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Tuesday, December 25, 2012

Yes, We ARE "Those People!" or For Love of Dog

Our neighbor, Mark, brought over a Christmas gift for us (yummy peppermint bark--thanks, Marchant family!) Then Charlie and Puddin' brought some chocolate chip cookies that Lynne had made! (We have such good neighbors.)

Now that they've moved into a bigger house, Mark and Liz's kids are holding them to their promise of getting a dog and Muggle is just the right size. Talking of Muggle naturally leads to talk of agility. Which led to talk of the hilarious movie, Best in Show. If you aren't familiar with it, it's a parody of the intensely, freakishly dog-obsessed folks who frequent the dog show circuit. Mark asked if there are similar characters in agility.

"Oh, yeah! But not us. I mean, we don't have any kids, so we spoil the animals, but we know they're pets," I told him. Then felt the need to qualify. "Well, I mean, sort of. We aren't as obsessive as the Best in Show folks, but maybe we over do it a bit with our babies."

Muggle with his Christmas "loot."

Then I had to go in to check on homemade chicken jerky I was making for Muggle in the dehydrator.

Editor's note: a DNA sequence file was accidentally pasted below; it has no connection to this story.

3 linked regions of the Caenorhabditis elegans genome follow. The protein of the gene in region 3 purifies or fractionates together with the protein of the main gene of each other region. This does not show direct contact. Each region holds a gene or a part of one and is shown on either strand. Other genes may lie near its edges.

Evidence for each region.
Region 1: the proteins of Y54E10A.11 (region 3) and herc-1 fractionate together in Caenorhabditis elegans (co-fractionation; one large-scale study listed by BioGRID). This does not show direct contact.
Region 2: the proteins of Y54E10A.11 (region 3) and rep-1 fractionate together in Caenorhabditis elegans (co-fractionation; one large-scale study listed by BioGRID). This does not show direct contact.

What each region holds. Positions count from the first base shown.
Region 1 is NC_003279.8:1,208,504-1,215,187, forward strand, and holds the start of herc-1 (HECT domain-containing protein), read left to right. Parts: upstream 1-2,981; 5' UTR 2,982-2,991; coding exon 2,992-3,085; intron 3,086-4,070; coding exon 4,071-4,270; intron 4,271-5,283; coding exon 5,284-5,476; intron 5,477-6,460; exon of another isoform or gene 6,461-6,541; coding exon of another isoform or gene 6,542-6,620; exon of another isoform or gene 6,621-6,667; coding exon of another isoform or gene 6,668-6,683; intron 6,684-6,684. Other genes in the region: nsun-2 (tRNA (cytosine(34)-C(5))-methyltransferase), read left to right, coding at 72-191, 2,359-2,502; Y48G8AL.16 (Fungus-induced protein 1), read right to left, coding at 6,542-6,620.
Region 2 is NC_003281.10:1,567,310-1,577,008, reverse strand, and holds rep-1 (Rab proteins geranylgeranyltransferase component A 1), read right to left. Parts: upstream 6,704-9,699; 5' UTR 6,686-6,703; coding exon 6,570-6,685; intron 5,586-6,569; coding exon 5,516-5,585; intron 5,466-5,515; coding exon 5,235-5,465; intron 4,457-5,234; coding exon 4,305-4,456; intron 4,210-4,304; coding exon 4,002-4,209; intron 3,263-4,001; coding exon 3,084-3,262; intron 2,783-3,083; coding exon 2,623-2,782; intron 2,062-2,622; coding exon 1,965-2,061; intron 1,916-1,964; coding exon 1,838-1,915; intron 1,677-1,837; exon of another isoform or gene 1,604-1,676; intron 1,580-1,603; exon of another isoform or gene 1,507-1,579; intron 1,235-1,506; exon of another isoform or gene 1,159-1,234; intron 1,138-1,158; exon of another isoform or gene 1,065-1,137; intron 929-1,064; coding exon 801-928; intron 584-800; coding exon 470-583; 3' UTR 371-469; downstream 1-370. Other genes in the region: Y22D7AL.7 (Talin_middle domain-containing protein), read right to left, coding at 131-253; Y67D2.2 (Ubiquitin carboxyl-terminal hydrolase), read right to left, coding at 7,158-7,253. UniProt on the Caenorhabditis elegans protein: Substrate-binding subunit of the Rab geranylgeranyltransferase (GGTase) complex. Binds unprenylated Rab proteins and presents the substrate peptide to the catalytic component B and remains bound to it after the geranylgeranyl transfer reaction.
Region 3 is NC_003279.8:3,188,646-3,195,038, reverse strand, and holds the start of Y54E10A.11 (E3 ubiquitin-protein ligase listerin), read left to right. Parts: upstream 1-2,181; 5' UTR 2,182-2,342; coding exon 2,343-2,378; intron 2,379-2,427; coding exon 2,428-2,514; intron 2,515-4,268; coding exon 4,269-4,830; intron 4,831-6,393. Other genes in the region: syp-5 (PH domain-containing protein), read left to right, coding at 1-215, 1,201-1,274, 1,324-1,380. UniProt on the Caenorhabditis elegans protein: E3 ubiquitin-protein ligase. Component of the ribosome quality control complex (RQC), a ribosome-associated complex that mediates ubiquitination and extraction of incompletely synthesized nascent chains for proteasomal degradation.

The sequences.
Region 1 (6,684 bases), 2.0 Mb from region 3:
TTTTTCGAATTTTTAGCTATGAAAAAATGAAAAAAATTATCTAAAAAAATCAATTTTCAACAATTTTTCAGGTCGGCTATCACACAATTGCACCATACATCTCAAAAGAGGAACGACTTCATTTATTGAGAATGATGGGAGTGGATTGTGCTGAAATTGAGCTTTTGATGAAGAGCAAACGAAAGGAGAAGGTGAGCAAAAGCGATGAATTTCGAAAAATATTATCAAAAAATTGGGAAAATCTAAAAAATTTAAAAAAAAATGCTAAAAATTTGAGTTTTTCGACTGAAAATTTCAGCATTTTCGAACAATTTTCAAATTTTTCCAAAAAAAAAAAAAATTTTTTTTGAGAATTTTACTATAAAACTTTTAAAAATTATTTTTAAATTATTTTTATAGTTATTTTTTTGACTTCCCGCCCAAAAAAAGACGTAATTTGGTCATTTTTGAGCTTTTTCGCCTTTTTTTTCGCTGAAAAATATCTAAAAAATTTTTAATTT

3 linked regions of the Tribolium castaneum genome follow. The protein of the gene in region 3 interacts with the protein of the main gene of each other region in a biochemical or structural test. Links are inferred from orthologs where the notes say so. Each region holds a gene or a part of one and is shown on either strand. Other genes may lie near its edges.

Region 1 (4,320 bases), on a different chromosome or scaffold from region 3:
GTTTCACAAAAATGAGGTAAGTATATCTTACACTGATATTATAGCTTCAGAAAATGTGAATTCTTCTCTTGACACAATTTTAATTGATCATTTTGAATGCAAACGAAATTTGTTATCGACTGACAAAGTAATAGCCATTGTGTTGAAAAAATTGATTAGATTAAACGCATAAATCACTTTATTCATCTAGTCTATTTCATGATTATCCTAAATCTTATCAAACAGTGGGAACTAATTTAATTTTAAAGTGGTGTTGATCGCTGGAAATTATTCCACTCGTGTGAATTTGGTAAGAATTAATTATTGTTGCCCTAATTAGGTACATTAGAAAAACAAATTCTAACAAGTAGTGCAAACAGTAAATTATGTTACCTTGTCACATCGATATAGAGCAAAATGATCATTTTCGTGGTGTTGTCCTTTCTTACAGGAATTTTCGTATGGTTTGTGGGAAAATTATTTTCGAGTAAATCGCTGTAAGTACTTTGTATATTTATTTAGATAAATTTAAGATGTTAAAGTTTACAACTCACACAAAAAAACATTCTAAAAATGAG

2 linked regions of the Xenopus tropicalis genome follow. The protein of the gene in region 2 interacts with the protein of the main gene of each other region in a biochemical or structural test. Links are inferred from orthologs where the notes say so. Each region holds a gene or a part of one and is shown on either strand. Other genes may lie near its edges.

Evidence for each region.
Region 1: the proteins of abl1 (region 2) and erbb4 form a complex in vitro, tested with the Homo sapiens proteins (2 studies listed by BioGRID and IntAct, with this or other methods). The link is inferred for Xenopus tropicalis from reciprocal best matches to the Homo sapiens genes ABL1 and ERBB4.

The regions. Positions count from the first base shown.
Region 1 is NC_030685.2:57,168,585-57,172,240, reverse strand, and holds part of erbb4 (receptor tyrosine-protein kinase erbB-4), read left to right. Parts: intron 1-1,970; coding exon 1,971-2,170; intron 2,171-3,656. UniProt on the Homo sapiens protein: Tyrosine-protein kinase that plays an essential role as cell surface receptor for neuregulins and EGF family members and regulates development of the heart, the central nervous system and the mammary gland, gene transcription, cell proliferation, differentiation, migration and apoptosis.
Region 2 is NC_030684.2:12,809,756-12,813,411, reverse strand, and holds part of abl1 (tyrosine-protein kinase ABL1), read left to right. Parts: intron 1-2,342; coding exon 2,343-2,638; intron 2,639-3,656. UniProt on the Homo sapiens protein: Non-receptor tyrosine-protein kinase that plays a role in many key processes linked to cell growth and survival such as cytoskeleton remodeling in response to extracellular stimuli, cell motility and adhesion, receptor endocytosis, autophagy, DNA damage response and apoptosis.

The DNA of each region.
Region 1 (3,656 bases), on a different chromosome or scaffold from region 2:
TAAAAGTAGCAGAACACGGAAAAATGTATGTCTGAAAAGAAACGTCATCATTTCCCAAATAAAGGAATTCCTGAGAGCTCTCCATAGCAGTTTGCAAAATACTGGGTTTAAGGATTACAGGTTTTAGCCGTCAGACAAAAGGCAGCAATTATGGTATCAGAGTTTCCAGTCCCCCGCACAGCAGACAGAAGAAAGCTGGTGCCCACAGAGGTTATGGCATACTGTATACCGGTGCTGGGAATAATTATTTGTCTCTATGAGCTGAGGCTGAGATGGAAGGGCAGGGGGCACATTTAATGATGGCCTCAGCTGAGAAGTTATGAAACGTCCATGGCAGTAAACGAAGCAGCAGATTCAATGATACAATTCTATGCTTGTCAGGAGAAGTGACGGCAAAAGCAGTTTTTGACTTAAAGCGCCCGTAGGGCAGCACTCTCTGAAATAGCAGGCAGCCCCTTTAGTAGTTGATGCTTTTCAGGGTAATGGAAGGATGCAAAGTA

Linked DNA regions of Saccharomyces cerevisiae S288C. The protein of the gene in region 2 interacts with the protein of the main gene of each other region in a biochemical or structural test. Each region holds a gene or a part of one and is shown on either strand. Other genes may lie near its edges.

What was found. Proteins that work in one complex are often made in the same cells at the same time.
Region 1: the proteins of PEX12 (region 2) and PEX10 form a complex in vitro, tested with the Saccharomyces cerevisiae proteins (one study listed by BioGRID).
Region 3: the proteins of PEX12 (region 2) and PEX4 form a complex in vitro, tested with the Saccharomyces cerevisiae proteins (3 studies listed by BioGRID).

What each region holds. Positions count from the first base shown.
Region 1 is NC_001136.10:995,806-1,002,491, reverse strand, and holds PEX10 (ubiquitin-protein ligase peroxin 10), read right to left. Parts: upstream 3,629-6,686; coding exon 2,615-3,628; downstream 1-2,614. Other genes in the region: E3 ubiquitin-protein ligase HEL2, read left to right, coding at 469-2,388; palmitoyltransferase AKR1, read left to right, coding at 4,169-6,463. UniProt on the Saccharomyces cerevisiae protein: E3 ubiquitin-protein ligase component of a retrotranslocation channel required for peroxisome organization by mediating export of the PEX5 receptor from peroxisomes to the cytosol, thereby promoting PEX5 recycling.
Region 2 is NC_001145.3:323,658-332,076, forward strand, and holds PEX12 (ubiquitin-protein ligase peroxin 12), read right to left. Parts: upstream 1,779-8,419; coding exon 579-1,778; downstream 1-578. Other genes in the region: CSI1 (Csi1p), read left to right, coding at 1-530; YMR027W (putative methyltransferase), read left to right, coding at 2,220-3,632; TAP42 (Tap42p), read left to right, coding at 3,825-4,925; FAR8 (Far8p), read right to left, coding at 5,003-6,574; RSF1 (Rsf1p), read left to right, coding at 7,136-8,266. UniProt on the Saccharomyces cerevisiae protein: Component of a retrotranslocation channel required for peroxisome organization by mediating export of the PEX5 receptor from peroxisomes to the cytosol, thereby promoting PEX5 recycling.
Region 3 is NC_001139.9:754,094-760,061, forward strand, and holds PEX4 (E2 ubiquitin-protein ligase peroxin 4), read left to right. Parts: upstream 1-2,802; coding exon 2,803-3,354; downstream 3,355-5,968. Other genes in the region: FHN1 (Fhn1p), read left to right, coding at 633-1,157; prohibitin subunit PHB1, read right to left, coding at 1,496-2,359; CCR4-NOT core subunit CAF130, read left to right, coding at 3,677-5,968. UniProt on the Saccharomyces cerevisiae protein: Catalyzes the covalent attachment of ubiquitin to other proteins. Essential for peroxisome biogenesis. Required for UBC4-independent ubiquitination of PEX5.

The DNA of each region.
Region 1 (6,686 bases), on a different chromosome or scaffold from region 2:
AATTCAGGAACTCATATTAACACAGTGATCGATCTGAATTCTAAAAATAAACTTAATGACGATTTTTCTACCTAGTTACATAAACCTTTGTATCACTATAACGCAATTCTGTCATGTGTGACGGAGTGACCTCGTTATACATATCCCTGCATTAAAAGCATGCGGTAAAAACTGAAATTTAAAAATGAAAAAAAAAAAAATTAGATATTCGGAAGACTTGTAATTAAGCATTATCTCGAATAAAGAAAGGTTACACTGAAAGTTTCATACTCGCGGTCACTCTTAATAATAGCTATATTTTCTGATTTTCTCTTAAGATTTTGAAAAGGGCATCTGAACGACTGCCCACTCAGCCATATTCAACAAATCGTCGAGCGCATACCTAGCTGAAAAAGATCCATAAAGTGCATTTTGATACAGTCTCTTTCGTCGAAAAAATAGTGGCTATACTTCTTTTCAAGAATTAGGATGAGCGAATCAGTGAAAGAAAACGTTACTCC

This morning, looking at the wonderful pile of gifts under the tree, it struck me. Yes, we ARE "those people" from Best in Show! I didn't want to be one of "those" dog-obsessed, crazy people whose life center's around their dog. That's almost as sad as people whose life center's around their human children! Almost. Human kids grow up, become independent, and move on. Our dogs are dependent on us for their whole lives.

The evidence of our (my) obsession with my dog is overwhelming and it's been right in front of my face the whole time. I just didn't want to see it:

  • Drawers full of "Muggle" and agility clothing.
  • A whole "travel bag" just for roadtrips with Muggle (crate, toys, food and water dishes, treats, blanket, pillow, 2 leashes, bandana)
  • The agili-tree.
The Agili-tree: decorated with Muggle's agility ribbons.

  • Albums and albums of Muggle on Facebook.
  • My gifts from Matt: solar panel for the car to run the seat-heater at those cold, outdoor agility trials, and a Muggle photo collage.
  • Making homemade treats for Muggle.
  • More gifts for Muggle under the tree than anyone else!

My Christmas gift from Matt: an Agility-photo Collage